Also, a post-mortem exercise is conducted annually on the integrated business planning process that is attended by planning leads and sector clients. Feedback discussed during these sessions is considered and incorporated, where applicable, into the following year’s integrated planning processes and tools.

It was found that HRD monitors recruitment and staffing using various mechanisms, including the Public Service Employee Survey, file reviews and various PeopleSoft reports. Also, the audit found that HRD reported the results of its monitoring activities through various means, including the following:

  • The semi-annual Staffing Monitoring Report;
  • The annual Departmental Staffing Accountability Report (DSAR), approved by the Secretary of the Treasury Board and shared with senior-level management;
  • Quarterly dashboards at the departmental level; and
  • Semi-annual dashboards at the sector level.

HRD tracked actual recruitment and staffing activities at the departmental level, which were reported through various mechanisms, such as HRD’s semi-annual Staffing Monitoring Report, the Secretariat’s DSAR and quarterly HR dashboards. Furthermore, HRD tracked actual recruitment and staffing activities at a sector level and compared them with sector business plans, which resulted in variance reports that were discussed with sector representatives during meetings held in the first and third quarters of fiscal year 2011–12. However, the sector-level actual to planned recruitment and staffing performance was not reported to departmental senior management using the available HR reporting mechanisms. Discussion of sector level variances at senior governance committees would be beneficial in terms of identifying systemic causes, challenges and potential solutions. This suggested improvement to the reporting regime was communicated to management.

It was also noted during the audit that HRD has completed a gap analysis of its activities against Process 1.0 (HR Planning, Work and Organizational Design and Reporting) of the Office of the Chief Human Resources Officer’s (OCHRO’s) Common HR Business Process.7 HRD has developed a draft “roadmap” based on benefits and risks to address identified gaps. An example of an opportunity identified in the roadmap is to build HR feedback into the planning process. HRD is strongly encouraged to finalize and implement its roadmap.

3.3 Human Resources Planning Tools

The Secretariat has developed, communicated and maintained a suite of HR planning tools to facilitate the development of recruitment and staffing strategies.

With regard to HR planning tools, the Bureau limited its assessment to the suite of tools available for the 2011–12 integrated business planning exercise. The review did not assess the adequacy, effectiveness, comprehensiveness or usefulness of these planning tools.

It was found that the Secretariat had developed a suite of HR planning tools to facilitate the development of recruitment and staffing strategies. HR planning tools included fund centre and sector workbooks that captured planned staffing needs by quarter, including recruitment and staffing processes, as well as narrative sections in the sector business plan template to elaborate on recruitment and staffing needs.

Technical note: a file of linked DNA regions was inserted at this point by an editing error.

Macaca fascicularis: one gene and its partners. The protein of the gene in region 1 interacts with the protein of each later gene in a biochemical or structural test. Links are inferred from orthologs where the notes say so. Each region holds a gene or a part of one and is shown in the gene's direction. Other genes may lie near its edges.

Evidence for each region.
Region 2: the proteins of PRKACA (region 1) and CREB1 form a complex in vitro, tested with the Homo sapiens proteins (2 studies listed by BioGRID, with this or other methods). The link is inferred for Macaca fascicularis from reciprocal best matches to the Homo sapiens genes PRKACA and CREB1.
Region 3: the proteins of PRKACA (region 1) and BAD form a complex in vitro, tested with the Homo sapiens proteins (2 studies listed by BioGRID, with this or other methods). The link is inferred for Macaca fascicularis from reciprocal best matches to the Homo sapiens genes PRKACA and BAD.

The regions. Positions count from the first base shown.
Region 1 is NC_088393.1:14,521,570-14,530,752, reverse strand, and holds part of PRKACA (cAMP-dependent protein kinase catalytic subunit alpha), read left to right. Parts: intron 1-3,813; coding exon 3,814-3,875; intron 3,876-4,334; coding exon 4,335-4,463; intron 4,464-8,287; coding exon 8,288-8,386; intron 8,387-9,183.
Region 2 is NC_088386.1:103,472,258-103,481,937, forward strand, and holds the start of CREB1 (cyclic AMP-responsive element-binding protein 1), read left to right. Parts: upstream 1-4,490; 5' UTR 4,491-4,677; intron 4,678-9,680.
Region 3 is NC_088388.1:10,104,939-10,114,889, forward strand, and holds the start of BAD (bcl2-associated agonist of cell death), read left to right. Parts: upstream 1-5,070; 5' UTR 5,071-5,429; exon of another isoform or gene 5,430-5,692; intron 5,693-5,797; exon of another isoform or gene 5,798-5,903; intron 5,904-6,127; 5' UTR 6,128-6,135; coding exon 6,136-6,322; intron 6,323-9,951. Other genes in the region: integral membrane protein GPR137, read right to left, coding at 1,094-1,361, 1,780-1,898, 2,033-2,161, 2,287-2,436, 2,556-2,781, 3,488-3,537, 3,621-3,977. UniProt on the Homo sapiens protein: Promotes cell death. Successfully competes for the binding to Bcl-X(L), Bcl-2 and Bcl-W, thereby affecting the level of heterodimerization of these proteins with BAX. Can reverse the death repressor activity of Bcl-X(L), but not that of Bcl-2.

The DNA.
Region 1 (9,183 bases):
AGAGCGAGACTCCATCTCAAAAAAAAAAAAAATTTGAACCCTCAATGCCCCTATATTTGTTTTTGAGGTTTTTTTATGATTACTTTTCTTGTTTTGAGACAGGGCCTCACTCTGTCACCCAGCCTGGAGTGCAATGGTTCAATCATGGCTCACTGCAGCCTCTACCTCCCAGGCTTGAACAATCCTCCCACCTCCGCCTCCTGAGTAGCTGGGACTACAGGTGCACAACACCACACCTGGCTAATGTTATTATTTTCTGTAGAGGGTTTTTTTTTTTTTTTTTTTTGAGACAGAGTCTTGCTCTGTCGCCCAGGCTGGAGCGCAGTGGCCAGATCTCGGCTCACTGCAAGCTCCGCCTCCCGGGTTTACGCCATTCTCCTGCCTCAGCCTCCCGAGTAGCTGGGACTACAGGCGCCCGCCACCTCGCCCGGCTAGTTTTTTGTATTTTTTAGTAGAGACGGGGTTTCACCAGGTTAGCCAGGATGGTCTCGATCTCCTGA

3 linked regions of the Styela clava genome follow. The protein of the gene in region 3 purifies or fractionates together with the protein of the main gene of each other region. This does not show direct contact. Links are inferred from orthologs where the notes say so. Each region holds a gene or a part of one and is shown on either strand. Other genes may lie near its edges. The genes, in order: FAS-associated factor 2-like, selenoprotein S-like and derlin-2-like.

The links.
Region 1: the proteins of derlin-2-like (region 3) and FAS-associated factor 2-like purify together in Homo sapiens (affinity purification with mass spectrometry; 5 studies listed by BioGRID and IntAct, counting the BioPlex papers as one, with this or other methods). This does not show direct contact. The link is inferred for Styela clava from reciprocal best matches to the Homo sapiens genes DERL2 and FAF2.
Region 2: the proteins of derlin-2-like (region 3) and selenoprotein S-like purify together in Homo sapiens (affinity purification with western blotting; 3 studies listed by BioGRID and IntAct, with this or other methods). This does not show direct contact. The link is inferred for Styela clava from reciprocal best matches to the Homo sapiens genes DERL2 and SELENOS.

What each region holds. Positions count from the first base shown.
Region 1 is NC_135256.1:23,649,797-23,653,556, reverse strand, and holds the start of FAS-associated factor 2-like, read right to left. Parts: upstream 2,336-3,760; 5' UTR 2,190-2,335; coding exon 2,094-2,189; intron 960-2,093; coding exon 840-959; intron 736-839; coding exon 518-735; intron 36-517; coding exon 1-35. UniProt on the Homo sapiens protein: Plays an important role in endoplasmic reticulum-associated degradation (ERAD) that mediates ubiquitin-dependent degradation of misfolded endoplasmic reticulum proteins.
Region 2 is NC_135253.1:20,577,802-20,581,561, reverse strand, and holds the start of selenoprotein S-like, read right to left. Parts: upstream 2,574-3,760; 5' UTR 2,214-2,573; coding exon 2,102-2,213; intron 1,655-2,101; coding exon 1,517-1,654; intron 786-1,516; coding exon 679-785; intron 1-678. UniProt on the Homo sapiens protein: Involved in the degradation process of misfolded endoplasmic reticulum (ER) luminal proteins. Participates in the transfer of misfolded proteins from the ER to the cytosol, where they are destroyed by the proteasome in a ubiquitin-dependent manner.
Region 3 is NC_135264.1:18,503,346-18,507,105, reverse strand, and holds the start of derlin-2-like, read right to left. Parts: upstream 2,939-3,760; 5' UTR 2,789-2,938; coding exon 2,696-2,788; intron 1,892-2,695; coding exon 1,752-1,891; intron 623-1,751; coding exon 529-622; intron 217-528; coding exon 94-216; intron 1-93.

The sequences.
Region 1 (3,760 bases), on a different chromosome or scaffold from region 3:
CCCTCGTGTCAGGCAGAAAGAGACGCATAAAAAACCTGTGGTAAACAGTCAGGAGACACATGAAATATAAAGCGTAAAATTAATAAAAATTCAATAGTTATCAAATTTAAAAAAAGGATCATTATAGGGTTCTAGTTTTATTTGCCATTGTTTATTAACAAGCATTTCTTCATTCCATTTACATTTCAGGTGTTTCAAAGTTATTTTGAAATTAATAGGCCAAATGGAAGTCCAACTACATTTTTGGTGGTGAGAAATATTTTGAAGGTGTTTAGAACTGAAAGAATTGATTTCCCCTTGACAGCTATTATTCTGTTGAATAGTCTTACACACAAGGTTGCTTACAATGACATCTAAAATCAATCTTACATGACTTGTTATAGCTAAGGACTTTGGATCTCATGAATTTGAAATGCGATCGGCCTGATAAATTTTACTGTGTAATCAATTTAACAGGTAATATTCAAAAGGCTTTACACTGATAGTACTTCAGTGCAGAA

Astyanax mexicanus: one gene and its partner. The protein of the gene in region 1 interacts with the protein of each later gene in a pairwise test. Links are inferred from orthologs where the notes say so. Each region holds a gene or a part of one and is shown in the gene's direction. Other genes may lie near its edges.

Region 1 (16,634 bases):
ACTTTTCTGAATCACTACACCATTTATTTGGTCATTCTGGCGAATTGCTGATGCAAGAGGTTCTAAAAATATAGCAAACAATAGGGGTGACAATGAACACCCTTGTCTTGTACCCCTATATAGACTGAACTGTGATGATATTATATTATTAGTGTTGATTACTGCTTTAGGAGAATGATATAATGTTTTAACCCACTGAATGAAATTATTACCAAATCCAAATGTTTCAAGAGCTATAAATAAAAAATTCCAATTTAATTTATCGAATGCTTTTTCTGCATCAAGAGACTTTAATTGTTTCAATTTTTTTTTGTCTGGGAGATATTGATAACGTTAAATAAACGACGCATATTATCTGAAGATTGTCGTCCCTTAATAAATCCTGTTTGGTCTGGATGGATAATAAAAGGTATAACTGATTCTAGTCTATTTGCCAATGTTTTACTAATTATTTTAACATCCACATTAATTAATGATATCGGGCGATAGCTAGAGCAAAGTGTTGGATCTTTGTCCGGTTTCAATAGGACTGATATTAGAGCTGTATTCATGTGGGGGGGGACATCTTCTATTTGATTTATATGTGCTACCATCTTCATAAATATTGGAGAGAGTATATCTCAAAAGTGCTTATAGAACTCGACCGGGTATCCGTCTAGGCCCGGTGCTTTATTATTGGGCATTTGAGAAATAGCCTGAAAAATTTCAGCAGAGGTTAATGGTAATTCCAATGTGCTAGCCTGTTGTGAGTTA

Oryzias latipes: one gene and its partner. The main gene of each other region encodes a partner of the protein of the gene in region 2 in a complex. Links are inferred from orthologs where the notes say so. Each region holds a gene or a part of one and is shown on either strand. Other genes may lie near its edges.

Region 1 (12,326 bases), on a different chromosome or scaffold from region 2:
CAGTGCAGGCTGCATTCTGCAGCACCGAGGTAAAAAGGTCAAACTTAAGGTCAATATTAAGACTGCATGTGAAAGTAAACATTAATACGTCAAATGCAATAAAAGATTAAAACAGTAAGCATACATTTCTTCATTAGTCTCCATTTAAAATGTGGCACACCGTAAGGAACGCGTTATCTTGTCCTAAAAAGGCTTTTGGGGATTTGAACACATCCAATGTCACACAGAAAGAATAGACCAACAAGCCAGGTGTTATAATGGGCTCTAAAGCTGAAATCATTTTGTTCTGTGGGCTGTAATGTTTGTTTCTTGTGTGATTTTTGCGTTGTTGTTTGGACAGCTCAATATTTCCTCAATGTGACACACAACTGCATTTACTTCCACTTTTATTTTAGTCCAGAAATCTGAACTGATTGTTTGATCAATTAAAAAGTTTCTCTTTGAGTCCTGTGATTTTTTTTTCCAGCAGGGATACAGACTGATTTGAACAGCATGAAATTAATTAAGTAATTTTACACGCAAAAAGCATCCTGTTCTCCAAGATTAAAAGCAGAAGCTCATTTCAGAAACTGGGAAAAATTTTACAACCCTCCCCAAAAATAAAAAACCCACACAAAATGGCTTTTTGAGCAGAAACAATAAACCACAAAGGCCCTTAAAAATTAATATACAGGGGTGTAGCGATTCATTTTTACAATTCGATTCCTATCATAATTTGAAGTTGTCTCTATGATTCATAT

These HR planning tools were supported by guidance documents and information sessions to assist sectors in their completion. Also, sectors are encouraged to make use of regular communications with staffing advisors throughout the fiscal year to discuss planned recruitment and staffing actions.

HR planning templates and guidance documents were posted on a shared network drive, accessible to sector representatives involved in business planning. This is beneficial in ensuring consistency of guidance provided to sector clients.

HR planning tools are reviewed and updated annually, as required, based on informational requirements and the feedback provided from users during the annual post-mortem exercise, which is attended by both integrated business planning leads and sector clients.

Historically, there has been a significant discrepancy between planned and actual recruitment and staffing actions. These actions include all appointments and administrative actions (refer to definitions of recruitment and staffing in section 1.3). The ratio of actual to planned recruitment and staffing actions has ranged from 3:1 to over 9:1 in the previous three fiscal years.

HRD analyses of variances and feedback from the post-mortem exercise indicate that an annual planning process poses challenges when forecasting planned actions. The nature and timing of the annual integrated business planning cycle dictates that sectors plan for actions up to 18 months in advance. Such a timeline does not lend itself to accurate forecasting of the variety of temporary or circumstantial staffing needs that must be addressed to ensure delivery of mandate or objectives (e.g., the appointment of casual workers or term employees when indeterminate staffing processes are unforeseeably delayed, or, replacement appointments for unforeseen departures).